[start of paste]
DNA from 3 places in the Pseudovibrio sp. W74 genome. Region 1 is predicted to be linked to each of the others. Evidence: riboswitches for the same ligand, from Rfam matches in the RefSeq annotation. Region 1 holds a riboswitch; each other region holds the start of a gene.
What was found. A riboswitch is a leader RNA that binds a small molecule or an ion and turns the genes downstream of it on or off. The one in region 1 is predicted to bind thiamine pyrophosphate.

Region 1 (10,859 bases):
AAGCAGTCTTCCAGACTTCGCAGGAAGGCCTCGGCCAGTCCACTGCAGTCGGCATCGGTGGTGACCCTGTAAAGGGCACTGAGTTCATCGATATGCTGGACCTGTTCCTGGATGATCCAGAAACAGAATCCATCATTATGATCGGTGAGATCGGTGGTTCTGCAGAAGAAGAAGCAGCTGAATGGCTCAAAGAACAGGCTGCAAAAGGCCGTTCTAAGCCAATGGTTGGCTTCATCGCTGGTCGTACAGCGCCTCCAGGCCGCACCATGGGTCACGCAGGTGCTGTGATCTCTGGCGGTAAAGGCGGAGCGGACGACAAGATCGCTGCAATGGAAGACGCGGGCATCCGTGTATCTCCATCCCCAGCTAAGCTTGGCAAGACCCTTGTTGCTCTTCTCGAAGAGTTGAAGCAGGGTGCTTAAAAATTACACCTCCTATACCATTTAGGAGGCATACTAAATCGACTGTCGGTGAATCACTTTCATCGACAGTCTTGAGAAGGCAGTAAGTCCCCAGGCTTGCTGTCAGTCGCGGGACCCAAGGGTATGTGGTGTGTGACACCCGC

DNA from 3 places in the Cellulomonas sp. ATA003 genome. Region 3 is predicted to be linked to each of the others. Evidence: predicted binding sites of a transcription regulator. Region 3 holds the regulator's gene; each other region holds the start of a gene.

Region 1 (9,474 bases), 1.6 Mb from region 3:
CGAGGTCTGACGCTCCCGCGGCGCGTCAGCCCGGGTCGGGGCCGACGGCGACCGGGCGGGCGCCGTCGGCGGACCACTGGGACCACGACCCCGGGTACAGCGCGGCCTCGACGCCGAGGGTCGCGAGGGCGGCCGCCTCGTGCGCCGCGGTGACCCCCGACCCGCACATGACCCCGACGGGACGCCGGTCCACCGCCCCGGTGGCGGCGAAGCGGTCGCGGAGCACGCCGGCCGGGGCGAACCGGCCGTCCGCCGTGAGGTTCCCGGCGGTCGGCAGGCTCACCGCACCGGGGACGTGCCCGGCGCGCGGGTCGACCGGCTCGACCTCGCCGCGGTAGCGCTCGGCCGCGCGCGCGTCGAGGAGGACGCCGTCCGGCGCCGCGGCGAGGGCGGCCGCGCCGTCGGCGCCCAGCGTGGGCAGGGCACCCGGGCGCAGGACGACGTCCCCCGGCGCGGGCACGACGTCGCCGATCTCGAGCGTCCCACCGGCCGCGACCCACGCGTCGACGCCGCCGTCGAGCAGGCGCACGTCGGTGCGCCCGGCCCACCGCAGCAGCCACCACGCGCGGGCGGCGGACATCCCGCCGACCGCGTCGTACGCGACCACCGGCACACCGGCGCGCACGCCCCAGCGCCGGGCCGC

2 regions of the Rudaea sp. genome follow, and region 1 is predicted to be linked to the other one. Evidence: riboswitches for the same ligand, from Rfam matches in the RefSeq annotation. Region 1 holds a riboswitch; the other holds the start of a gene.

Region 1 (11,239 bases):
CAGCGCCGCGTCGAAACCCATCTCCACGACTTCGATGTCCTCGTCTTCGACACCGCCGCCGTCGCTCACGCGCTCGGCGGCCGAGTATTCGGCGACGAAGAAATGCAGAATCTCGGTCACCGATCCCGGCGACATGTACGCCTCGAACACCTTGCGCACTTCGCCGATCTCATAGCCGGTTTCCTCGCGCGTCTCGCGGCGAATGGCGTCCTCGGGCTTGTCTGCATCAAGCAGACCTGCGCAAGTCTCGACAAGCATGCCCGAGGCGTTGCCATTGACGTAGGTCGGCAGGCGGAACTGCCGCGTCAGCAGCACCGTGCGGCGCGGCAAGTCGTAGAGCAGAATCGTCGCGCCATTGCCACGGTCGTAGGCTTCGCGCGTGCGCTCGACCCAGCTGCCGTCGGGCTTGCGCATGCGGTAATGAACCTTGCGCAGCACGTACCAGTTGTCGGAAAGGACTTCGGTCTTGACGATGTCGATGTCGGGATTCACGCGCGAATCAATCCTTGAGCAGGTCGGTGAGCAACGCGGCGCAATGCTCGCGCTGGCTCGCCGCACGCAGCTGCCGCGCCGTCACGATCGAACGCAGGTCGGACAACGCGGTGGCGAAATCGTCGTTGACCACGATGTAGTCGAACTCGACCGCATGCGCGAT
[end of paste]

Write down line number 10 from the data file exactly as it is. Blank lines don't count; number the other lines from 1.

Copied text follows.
CAGCGCCGCGTCGAAACCCATCTCCACGACTTCGATGTCCTCGTCTTCGACACCGCCGCCGTCGCTCACGCGCTCGGCGGCCGAGTATTCGGCGACGAAGAAATGCAGAATCTCGGTCACCGATCCCGGCGACATGTACGCCTCGAACACCTTGCGCACTTCGCCGATCTCATAGCCGGTTTCCTCGCGCGTCTCGCGGCGAATGGCGTCCTCGGGCTTGTCTGCATCAAGCAGACCTGCGCAAGTCTCGACAAGCATGCCCGAGGCGTTGCCATTGACGTAGGTCGGCAGGCGGAACTGCCGCGTCAGCAGCACCGTGCGGCGCGGCAAGTCGTAGAGCAGAATCGTCGCGCCATTGCCACGGTCGTAGGCTTCGCGCGTGCGCTCGACCCAGCTGCCGTCGGGCTTGCGCATGCGGTAATGAACCTTGCGCAGCACGTACCAGTTGTCGGAAAGGACTTCGGTCTTGACGATGTCGATGTCGGGATTCACGCGCGAATCAATCCTTGAGCAGGTCGGTGAGCAACGCGGCGCAATGCTCGCGCTGGCTCGCCGCACGCAGCTGCCGCGCCGTCACGATCGAACGCAGGTCGGACAACGCGGTGGCGAAATCGTCGTTGACCACGATGTAGTCGAACTCGACCGCATGCGCGAT